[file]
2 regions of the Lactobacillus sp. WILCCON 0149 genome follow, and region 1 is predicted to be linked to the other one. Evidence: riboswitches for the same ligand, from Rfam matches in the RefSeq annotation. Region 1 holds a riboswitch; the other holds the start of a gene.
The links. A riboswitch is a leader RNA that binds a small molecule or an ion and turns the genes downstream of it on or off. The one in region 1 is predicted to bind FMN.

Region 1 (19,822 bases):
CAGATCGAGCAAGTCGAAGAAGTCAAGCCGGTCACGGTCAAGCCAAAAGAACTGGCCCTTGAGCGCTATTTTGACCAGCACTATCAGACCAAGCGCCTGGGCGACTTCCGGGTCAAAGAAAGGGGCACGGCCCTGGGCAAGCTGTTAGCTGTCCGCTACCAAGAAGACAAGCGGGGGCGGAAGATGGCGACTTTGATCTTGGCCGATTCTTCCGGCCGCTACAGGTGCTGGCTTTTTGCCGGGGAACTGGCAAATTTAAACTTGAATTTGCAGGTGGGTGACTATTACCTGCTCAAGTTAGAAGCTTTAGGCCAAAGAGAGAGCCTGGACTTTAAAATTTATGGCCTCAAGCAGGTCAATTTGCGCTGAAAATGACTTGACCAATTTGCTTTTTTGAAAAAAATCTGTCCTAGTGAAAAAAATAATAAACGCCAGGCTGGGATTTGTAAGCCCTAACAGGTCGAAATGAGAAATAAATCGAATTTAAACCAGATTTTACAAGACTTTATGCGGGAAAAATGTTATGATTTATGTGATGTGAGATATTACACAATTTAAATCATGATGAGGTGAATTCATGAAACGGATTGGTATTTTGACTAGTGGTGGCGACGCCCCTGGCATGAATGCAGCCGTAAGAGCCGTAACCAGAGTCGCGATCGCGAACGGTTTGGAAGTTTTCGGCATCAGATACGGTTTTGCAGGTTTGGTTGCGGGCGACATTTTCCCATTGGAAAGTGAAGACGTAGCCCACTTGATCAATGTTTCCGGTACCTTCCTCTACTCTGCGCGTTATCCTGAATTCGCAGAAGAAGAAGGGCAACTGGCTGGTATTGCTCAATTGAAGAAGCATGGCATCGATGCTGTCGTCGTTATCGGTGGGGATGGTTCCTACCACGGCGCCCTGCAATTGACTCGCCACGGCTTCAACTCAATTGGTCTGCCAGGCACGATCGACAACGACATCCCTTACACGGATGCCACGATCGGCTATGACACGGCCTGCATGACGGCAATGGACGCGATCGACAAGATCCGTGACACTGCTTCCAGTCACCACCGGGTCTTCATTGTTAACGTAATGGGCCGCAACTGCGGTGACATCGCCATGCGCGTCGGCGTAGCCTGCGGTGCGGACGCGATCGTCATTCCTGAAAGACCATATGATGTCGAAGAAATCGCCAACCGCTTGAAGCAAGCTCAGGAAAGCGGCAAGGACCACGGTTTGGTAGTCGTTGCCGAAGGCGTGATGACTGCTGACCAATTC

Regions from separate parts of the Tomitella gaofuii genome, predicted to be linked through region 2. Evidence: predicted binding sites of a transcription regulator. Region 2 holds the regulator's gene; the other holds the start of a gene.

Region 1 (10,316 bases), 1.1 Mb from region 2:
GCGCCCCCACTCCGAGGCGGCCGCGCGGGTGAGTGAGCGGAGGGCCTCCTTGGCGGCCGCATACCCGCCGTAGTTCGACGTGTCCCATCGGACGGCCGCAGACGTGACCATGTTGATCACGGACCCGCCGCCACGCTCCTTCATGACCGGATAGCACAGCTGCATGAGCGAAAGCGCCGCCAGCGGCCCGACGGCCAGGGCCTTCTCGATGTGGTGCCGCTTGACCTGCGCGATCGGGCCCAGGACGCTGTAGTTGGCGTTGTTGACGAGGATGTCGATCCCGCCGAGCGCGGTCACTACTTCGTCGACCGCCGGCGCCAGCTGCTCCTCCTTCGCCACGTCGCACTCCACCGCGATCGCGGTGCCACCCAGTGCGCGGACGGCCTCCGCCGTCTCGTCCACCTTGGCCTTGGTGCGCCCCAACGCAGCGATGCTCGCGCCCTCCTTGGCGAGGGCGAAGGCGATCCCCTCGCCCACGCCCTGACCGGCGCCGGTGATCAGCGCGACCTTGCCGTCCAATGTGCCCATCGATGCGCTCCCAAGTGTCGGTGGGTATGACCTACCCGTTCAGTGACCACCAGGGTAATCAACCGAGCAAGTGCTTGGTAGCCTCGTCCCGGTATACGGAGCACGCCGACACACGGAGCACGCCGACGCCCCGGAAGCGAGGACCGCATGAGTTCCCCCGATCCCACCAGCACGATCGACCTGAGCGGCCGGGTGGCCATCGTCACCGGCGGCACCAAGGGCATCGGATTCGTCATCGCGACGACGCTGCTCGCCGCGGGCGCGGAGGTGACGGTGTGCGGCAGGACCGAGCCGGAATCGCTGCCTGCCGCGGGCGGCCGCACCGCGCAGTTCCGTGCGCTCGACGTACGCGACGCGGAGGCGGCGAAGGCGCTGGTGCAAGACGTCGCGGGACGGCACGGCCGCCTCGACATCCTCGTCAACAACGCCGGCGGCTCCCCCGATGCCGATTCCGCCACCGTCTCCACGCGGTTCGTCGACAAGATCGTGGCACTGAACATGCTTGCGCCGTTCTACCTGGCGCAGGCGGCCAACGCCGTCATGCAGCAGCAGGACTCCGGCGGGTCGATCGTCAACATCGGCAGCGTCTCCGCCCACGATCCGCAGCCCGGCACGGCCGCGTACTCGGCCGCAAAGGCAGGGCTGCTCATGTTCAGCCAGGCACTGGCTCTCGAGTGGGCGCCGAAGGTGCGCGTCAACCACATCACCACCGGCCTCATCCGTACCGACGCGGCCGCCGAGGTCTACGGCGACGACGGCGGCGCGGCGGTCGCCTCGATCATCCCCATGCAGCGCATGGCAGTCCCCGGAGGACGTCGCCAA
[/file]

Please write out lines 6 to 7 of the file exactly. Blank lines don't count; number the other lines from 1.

Region 1 (10,316 bases), 1.1 Mb from region 2:
GCGCCCCCACTCCGAGGCGGCCGCGCGGGTGAGTGAGCGGAGGGCCTCCTTGGCGGCCGCATACCCGCCGTAGTTCGACGTGTCCCATCGGACGGCCGCAGACGTGACCATGTTGATCACGGACCCGCCGCCACGCTCCTTCATGACCGGATAGCACAGCTGCATGAGCGAAAGCGCCGCCAGCGGCCCGACGGCCAGGGCCTTCTCGATGTGGTGCCGCTTGACCTGCGCGATCGGGCCCAGGACGCTGTAGTTGGCGTTGTTGACGAGGATGTCGATCCCGCCGAGCGCGGTCACTACTTCGTCGACCGCCGGCGCCAGCTGCTCCTCCTTCGCCACGTCGCACTCCACCGCGATCGCGGTGCCACCCAGTGCGCGGACGGCCTCCGCCGTCTCGTCCACCTTGGCCTTGGTGCGCCCCAACGCAGCGATGCTCGCGCCCTCCTTGGCGAGGGCGAAGGCGATCCCCTCGCCCACGCCCTGACCGGCGCCGGTGATCAGCGCGACCTTGCCGTCCAATGTGCCCATCGATGCGCTCCCAAGTGTCGGTGGGTATGACCTACCCGTTCAGTGACCACCAGGGTAATCAACCGAGCAAGTGCTTGGTAGCCTCGTCCCGGTATACGGAGCACGCCGACACACGGAGCACGCCGACGCCCCGGAAGCGAGGACCGCATGAGTTCCCCCGATCCCACCAGCACGATCGACCTGAGCGGCCGGGTGGCCATCGTCACCGGCGGCACCAAGGGCATCGGATTCGTCATCGCGACGACGCTGCTCGCCGCGGGCGCGGAGGTGACGGTGTGCGGCAGGACCGAGCCGGAATCGCTGCCTGCCGCGGGCGGCCGCACCGCGCAGTTCCGTGCGCTCGACGTACGCGACGCGGAGGCGGCGAAGGCGCTGGTGCAAGACGTCGCGGGACGGCACGGCCGCCTCGACATCCTCGTCAACAACGCCGGCGGCTCCCCCGATGCCGATTCCGCCACCGTCTCCACGCGGTTCGTCGACAAGATCGTGGCACTGAACATGCTTGCGCCGTTCTACCTGGCGCAGGCGGCCAACGCCGTCATGCAGCAGCAGGACTCCGGCGGGTCGATCGTCAACATCGGCAGCGTCTCCGCCCACGATCCGCAGCCCGGCACGGCCGCGTACTCGGCCGCAAAGGCAGGGCTGCTCATGTTCAGCCAGGCACTGGCTCTCGAGTGGGCGCCGAAGGTGCGCGTCAACCACATCACCACCGGCCTCATCCGTACCGACGCGGCCGCCGAGGTCTACGGCGACGACGGCGGCGCGGCGGTCGCCTCGATCATCCCCATGCAGCGCATGGCAGTCCCCGGAGGACGTCGCCAA